Yesterday Father’s Day was celebrated. Often seen as a late-coming American appendage to Mother’s Day or Mothering Sunday, it is nonetheless a very important day in its own right. This is particularly true since we have learnt to our cost that giving state support to single mothers, and thus enabling their fathers of their children to evade their paternal responsibilities, has unwittingly given rise to a fatherless generation of disaffected young men who have lacked a strong and positive male role model in their formative years.
We all know that mothers matter, as psychological studies by people like John Bowlby have shown. But fathers are also crucial in providing a complementary male influence – or indeed, stepping in to fill the gap when a mother dies or is absent. This was true of the father of St Therese of Lisieux, who parented his five daughters on his own after their mother died of breast cancer when Therese was only four. By all accounts he fulfilled his role in an exemplary way.
I am just reading about another father. This was Karol Wojtyla senior, father of the future John Paul II, and the book is “John Paul II, Man of Prayer” by Clare Anderson and Joanna Bogle, published by Gracewing. Sub-titled “The spiritual life of a saint”, it shows how the young boy’s spiritual formation began with the devoted care of his father, widowed when the boy was only nine. Whenever I have read accounts of the late Pope’s early life in Wadowice, Poland, such as the reminiscences of his boyhood Jewish friend, Jerzy Kluger, I have warmed to the portrait that emerges of the quiet, upright, retired soldier and former tailor, known as “the Captain”, who made his young son’s clothes himself, did the cooking and cleaning and encouraged his son in his friendships, his studies and his sports.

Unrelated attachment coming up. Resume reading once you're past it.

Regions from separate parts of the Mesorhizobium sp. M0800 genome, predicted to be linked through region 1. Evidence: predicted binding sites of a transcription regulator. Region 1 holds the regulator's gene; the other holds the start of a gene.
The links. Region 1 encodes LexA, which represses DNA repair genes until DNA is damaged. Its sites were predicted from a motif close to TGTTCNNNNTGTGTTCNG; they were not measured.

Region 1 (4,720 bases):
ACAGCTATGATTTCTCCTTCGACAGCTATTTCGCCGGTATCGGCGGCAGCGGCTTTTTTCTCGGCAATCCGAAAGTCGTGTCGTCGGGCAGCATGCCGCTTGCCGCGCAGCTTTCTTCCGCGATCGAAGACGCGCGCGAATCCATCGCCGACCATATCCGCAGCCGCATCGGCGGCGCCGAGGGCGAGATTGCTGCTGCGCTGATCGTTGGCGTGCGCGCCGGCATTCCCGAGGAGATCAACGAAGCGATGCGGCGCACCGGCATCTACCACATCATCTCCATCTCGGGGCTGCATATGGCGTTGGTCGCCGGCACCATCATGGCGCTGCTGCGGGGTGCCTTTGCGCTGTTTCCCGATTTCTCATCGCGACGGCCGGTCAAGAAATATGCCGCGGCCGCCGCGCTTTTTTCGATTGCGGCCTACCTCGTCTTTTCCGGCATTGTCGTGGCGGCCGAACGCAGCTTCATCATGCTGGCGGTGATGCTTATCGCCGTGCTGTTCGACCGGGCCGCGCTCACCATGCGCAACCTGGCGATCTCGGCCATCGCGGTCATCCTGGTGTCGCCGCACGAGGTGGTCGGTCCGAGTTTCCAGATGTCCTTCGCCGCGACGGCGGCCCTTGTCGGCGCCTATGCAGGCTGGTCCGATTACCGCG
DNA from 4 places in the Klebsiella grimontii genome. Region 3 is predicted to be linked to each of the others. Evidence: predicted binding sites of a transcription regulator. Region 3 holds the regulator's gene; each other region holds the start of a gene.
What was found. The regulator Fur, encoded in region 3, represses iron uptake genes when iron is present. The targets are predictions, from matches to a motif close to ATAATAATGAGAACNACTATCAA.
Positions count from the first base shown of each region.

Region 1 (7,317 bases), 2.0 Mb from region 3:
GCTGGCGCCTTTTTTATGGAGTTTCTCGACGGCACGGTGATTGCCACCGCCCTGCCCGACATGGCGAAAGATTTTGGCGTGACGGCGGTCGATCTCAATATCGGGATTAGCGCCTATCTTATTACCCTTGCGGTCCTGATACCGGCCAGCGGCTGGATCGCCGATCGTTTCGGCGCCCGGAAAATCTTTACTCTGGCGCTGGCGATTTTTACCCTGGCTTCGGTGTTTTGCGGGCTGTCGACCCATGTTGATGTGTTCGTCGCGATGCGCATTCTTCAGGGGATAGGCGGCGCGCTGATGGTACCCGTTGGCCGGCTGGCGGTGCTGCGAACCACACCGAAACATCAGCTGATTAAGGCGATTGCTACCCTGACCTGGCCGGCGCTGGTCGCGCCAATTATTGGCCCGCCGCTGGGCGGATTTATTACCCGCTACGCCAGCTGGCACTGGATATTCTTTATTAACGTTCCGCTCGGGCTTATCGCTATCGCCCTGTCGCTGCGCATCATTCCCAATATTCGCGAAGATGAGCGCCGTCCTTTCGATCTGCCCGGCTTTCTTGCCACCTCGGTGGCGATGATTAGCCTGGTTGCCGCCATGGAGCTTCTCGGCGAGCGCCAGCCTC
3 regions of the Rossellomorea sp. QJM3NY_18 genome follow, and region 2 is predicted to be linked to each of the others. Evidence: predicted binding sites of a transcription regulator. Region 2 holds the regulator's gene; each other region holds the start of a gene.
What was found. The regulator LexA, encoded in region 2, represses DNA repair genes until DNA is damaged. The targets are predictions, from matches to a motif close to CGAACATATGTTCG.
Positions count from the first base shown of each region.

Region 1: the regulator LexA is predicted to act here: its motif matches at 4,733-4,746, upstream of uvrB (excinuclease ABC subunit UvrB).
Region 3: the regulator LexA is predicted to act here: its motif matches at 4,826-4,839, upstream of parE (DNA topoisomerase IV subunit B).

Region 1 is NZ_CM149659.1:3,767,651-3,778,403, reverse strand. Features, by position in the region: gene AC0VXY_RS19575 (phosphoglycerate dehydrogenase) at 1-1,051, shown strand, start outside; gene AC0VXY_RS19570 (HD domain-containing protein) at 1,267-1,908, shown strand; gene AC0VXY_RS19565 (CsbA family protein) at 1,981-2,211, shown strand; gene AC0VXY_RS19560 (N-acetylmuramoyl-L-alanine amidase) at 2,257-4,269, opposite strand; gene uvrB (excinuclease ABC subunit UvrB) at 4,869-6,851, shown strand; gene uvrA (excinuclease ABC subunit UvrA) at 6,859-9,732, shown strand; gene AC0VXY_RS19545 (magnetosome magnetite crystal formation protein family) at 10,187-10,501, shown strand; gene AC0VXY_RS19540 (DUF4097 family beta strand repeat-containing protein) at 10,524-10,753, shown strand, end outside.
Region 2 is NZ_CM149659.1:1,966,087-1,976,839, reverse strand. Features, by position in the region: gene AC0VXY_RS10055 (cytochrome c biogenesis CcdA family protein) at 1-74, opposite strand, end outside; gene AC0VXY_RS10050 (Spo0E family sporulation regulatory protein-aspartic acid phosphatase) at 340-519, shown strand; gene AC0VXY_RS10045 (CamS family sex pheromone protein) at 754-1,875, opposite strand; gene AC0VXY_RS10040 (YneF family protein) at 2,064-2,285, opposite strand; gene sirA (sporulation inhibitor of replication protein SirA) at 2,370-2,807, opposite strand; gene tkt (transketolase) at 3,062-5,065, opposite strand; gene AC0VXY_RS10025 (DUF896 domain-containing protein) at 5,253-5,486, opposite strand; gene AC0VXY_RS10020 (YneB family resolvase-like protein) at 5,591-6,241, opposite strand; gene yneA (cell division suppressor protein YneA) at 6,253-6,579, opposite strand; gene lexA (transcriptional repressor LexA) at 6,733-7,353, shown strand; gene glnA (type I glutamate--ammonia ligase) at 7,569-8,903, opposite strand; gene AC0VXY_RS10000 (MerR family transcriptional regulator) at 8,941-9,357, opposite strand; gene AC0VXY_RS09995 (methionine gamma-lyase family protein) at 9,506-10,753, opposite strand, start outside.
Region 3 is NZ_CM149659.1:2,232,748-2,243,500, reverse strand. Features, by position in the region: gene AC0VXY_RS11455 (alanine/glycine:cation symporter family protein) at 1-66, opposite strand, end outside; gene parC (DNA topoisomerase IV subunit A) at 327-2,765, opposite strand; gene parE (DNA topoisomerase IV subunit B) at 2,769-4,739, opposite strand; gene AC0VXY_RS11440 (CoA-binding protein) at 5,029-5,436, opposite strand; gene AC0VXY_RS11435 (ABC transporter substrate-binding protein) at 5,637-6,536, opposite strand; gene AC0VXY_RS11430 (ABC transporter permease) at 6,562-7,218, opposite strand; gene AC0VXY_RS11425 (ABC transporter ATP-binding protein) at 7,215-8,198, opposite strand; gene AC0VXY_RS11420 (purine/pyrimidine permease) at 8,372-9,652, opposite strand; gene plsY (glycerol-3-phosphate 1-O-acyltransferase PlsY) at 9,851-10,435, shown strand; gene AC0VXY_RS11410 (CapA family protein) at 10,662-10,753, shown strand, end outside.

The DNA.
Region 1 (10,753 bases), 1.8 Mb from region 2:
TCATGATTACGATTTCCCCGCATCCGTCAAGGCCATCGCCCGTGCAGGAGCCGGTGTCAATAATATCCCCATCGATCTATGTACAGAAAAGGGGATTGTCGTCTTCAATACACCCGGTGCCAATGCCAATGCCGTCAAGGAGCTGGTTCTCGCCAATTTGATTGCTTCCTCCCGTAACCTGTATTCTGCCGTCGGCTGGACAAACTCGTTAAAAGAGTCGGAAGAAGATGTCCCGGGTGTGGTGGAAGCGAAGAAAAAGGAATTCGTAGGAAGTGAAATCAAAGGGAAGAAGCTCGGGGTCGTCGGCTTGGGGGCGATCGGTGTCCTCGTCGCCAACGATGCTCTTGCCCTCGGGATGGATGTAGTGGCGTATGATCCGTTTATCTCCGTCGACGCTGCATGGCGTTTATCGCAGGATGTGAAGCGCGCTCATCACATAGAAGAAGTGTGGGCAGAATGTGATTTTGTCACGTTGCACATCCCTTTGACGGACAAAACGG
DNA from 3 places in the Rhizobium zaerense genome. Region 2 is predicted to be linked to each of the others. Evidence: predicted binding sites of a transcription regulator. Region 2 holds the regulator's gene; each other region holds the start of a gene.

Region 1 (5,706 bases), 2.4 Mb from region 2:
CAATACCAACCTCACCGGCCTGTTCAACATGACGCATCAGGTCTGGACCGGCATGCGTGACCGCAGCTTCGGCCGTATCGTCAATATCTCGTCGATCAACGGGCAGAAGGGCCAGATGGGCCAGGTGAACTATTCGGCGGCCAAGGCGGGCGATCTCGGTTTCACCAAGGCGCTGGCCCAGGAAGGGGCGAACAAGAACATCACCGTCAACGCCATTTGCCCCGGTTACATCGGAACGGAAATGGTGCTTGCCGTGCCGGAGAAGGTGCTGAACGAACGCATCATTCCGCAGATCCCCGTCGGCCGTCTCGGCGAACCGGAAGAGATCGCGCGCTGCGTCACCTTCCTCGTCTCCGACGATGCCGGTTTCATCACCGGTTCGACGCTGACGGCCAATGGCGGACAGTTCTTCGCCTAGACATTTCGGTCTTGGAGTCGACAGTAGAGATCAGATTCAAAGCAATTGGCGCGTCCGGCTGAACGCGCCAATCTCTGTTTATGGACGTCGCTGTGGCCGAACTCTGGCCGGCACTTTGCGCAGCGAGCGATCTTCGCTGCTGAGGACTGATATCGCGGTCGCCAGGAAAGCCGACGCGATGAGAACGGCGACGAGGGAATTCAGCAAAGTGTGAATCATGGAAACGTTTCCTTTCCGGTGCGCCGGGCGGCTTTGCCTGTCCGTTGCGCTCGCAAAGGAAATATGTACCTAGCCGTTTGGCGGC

Above all, he formed the boy’s early faith. He set, and was himself, an example of prayer. The future Pope was to describe their modest apartment as a kind of “domestic seminary”, in which his father taught mainly through his own deep yet unselfconscious piety. A man of complete integrity, the older Wojtyla did not simply follow the culture of Catholic life in Wadowice which it would have been easy to do in a country steeped in the traditions of the faith. The book puts it that “Prayer was a constant in their lives; the Captain prayed often during the day, on his knees. The two read the Bible and prayed the rosary together.” It includes the significant detail, “Sometimes the young boy would wake in the night and see his father kneeling in the dark, praying silently.”
The book also includes a moving anecdote. Once, when his son told him he was worried about a maths exam the following day, his father gave him a prayer to the Holy Spirit (included at the end of the book), directing him to pray it every day. The Pope did this faithfully to the end of his life. Speaking in 1979 to a conference of Catholic charismatics, he told them “I have remained obedient to this order that my father gave nearly fifty years ago…This was my first spiritual initiation, so I can understand all the different charisms.” It says a great deal about the close bond the father and son shared, that the young boy never forgot his father’s advice.
Long before it became de rigueur for fathers to be hands-on parents, in a simple apartment in a provincial Polish town an unknown father was giving his own son the loving paternal guidance he would need to become a man – and what a man as well as spiritual father the young Karol Wojtyla was to become in his turn.
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